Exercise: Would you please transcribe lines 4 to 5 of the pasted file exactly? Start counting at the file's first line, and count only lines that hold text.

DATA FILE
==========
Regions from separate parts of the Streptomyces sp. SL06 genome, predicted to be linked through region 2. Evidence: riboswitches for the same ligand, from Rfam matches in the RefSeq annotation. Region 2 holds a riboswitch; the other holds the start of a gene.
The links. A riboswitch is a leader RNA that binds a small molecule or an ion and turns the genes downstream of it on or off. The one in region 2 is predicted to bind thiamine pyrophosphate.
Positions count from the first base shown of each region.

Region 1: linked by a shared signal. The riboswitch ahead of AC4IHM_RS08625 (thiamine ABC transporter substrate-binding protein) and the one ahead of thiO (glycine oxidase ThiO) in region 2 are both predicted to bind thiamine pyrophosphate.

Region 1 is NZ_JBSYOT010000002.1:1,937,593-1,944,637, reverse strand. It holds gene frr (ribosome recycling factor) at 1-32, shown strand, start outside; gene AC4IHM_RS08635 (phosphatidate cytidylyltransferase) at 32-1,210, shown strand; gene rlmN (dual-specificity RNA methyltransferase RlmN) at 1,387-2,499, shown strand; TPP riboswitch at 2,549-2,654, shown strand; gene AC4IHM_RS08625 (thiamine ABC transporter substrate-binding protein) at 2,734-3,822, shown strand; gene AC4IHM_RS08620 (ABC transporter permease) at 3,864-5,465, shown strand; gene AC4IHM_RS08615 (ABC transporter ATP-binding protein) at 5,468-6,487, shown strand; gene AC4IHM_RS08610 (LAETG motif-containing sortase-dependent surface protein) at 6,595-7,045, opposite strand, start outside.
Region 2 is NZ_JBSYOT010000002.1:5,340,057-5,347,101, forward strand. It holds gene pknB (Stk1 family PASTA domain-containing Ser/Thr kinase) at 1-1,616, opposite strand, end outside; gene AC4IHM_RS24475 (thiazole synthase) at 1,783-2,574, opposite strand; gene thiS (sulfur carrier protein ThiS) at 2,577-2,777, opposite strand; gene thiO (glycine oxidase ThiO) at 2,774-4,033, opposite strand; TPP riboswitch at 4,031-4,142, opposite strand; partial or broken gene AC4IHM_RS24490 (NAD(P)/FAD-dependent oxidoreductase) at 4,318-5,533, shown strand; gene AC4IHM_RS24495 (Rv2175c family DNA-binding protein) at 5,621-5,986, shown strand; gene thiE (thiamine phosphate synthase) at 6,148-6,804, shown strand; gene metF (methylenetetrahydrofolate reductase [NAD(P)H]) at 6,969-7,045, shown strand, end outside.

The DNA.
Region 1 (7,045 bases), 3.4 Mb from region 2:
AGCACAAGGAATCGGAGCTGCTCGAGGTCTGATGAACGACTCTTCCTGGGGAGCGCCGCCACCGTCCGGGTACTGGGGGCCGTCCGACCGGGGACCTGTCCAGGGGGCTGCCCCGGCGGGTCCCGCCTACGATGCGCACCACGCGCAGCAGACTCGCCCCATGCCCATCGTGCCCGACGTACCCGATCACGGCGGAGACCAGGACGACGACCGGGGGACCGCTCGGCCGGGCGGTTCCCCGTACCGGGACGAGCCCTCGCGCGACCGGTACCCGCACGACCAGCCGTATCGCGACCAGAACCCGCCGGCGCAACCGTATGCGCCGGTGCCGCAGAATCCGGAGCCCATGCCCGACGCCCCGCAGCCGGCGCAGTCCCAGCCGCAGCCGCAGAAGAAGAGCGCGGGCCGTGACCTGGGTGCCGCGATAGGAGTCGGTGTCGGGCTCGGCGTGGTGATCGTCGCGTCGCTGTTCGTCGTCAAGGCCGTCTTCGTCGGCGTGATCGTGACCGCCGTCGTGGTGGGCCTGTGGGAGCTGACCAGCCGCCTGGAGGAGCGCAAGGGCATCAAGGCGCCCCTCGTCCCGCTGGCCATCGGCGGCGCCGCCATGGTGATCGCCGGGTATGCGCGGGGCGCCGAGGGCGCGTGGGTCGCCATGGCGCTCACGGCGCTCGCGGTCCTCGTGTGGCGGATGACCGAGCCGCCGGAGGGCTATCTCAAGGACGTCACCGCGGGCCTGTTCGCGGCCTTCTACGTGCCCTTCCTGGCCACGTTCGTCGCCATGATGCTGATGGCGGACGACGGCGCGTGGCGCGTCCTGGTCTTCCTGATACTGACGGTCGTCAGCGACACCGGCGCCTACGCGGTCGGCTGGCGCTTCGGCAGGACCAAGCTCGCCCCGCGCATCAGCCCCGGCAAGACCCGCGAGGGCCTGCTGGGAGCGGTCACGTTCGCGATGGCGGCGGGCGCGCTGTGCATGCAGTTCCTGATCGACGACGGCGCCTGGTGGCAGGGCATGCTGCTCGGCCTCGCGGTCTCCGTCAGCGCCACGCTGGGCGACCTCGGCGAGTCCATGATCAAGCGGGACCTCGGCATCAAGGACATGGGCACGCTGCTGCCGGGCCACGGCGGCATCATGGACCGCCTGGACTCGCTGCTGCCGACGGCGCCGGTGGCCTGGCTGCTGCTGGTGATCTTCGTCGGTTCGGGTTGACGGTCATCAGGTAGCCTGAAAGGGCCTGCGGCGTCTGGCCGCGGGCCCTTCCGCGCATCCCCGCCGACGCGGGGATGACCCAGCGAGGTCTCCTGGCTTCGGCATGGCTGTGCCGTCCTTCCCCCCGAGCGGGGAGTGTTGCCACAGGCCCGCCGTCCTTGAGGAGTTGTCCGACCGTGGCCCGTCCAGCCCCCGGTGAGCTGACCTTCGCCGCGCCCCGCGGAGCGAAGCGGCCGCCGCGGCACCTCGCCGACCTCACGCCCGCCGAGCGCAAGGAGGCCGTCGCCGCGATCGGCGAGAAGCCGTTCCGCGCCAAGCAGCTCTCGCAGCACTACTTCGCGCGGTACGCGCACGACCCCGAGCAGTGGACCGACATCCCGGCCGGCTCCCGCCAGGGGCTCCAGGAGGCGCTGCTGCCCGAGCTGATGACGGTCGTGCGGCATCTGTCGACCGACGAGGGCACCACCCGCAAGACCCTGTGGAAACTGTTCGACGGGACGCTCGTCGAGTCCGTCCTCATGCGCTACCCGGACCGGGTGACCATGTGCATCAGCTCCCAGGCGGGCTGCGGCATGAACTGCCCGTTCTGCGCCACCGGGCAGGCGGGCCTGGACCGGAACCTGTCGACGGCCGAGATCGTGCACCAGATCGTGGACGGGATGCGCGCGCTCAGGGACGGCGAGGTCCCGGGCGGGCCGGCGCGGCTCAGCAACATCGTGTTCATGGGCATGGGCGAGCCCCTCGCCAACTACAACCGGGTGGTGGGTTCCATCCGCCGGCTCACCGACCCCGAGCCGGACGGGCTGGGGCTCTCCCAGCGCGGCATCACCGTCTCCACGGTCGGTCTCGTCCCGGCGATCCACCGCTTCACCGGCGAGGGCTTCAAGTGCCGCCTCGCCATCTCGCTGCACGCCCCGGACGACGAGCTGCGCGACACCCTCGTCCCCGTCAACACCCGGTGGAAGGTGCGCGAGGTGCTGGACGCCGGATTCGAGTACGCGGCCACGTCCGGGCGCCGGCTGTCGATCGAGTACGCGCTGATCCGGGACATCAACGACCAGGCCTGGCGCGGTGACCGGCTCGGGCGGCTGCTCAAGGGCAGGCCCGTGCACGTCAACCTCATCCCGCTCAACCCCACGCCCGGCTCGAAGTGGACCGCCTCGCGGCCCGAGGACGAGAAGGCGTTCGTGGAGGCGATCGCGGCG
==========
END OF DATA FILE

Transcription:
Region 1: linked by a shared signal. The riboswitch ahead of AC4IHM_RS08625 (thiamine ABC transporter substrate-binding protein) and the one ahead of thiO (glycine oxidase ThiO) in region 2 are both predicted to bind thiamine pyrophosphate.

Region 1 is NZ_JBSYOT010000002.1:1,937,593-1,944,637, reverse strand. It holds gene frr (ribosome recycling factor) at 1-32, shown strand, start outside; gene AC4IHM_RS08635 (phosphatidate cytidylyltransferase) at 32-1,210, shown strand; gene rlmN (dual-specificity RNA methyltransferase RlmN) at 1,387-2,499, shown strand; TPP riboswitch at 2,549-2,654, shown strand; gene AC4IHM_RS08625 (thiamine ABC transporter substrate-binding protein) at 2,734-3,822, shown strand; gene AC4IHM_RS08620 (ABC transporter permease) at 3,864-5,465, shown strand; gene AC4IHM_RS08615 (ABC transporter ATP-binding protein) at 5,468-6,487, shown strand; gene AC4IHM_RS08610 (LAETG motif-containing sortase-dependent surface protein) at 6,595-7,045, opposite strand, start outside.